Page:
Scientists are working on a "universal" vaccine that could provide broad protection against numerous influenza strains, including those that could cause future pandemics.
Scientists are working on a “universal” vaccine that could provide broad protection against numerous influenza strains, including those that could cause future pandemics.
The reason researchers change the vaccine every year is that they want to specifically match the vaccine to the particular viruses that are circulating, such as H1N1. If the vaccine is just a little bit different to the target virus, it is not expected to offer much protection, said principal investigator of the study Jeffery Taubenberger, MD, PhD, at National Institute of Allergy and Infectious Diseases (NIAID).
What they had done was design a strategy where people didn’t have to think about matching the vaccine antigen to the virus at all, he added.
In the new study, researchers at the NIAID used a virus-like particle vaccine cocktail that expressed a handful of different subtypes of a key surface protein of the influenza virus: hemagglutinin H1, H3, H5 and H7.
Taubenberger said that the hypothesis was that the presentation of these different viral proteins would stimulate the development of cross-protective immunity that would provide broader protection against multiple subtypes.
The researchers picked the H1 and H3 subtypes because they have been the major cause of human seasonal flu outbreaks since 1918. They chose the H5 and H7 subtypes because they have been the cause of recent bird flu outbreaks and have pandemic potential. This selection also provided a broad representation of hemagglutinins across the phylogenetic tree.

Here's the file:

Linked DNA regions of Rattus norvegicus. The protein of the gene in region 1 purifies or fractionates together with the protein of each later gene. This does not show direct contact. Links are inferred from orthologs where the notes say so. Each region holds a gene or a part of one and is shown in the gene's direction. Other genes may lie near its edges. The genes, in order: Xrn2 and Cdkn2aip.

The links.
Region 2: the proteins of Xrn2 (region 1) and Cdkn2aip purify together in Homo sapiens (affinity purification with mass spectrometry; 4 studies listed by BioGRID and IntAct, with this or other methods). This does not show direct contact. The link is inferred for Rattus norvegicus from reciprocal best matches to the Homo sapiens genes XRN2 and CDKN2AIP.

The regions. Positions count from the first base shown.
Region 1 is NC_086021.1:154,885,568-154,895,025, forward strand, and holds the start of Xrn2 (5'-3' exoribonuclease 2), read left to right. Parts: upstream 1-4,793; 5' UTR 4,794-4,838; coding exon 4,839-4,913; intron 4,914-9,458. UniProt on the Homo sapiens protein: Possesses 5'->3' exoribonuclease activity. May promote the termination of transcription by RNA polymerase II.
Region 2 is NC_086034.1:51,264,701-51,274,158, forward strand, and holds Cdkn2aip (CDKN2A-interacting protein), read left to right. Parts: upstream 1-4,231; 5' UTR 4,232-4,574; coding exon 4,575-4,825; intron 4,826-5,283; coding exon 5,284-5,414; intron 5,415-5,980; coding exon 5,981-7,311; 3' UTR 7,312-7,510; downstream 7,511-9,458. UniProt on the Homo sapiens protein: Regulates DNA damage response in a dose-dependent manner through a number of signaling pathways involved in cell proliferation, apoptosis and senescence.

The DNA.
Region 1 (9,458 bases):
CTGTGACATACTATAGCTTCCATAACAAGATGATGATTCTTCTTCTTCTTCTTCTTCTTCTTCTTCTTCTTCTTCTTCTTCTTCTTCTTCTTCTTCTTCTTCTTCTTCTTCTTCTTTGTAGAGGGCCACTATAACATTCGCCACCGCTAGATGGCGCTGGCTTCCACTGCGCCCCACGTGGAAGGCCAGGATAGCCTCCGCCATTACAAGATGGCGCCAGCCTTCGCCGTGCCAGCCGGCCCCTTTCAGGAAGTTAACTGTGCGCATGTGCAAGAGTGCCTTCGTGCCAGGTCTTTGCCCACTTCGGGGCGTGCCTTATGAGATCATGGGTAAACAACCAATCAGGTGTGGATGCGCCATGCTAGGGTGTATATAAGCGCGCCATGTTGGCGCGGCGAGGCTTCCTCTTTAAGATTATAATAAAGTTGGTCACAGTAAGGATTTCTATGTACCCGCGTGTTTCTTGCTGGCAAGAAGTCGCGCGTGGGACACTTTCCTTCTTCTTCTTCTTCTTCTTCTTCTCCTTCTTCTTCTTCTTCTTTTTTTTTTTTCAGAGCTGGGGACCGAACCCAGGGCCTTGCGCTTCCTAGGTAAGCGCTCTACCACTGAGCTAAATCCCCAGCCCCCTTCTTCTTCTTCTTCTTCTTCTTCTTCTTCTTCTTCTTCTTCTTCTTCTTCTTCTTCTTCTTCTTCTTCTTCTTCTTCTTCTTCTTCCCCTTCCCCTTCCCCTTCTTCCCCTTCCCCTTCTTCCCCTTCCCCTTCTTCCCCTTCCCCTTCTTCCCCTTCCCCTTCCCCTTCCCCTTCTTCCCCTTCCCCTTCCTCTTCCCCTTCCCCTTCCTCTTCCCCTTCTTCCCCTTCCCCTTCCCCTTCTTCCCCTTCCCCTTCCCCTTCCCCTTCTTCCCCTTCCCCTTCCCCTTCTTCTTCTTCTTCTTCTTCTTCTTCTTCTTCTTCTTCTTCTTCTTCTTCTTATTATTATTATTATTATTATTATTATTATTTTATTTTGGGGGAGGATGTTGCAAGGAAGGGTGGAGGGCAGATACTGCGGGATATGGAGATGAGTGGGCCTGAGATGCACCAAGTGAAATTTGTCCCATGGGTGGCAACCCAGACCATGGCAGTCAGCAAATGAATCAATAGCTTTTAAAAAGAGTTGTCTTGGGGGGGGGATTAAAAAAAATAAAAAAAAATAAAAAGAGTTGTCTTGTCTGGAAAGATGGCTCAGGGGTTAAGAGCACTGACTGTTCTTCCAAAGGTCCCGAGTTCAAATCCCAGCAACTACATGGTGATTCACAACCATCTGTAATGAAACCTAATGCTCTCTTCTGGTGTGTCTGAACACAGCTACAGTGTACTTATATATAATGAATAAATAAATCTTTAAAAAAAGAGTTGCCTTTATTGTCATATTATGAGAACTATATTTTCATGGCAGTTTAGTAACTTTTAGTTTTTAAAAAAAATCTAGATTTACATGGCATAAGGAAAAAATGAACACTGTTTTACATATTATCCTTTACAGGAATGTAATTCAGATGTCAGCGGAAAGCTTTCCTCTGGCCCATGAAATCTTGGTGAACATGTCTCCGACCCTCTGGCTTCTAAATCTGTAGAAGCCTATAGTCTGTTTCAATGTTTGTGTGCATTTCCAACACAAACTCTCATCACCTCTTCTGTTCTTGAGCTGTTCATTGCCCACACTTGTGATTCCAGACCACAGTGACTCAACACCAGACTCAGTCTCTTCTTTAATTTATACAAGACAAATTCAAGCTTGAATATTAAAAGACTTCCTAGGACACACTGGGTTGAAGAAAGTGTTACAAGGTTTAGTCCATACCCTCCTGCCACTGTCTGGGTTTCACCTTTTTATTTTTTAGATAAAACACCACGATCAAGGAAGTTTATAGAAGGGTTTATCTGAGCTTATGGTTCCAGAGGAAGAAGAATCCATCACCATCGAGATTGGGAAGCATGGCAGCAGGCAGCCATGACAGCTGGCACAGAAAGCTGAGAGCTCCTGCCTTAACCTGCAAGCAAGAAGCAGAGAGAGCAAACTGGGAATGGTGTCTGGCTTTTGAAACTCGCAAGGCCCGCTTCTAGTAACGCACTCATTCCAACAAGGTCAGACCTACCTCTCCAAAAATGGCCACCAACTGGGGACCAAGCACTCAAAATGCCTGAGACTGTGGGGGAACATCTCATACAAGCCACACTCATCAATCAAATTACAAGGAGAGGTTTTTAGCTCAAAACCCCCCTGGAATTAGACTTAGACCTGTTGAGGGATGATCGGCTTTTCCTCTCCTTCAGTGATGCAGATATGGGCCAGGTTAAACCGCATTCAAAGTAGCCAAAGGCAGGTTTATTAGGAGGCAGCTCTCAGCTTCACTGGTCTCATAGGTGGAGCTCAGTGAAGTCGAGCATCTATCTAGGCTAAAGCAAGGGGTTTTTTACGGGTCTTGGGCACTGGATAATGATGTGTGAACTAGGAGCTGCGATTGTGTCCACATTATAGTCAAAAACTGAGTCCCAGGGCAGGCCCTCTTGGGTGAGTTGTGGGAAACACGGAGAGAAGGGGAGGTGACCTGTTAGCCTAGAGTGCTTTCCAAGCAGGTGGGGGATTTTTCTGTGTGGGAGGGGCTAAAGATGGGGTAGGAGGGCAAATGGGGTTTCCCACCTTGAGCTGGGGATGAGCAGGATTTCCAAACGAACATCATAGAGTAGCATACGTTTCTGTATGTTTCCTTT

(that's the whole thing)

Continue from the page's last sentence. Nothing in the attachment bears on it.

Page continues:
In a series of experiments, they found that 95 percent of mice vaccinated with the investigational cocktail were protected against a lethal challenge with eight different influenza strains expressing seven different influenza A subtypes, compared to only 5 percent of mice who received mock vaccinations.
Additional experiments showed that the vaccine was durable, effective for at least 6 months, and that it worked well in older mice.
The positive initial findings suggest a promising and practical strategy for developing a vaccine with amazing, broad protection, said Taubenberger.
The study appears in the online open-access journal of the American Society for Microbiology, mBio.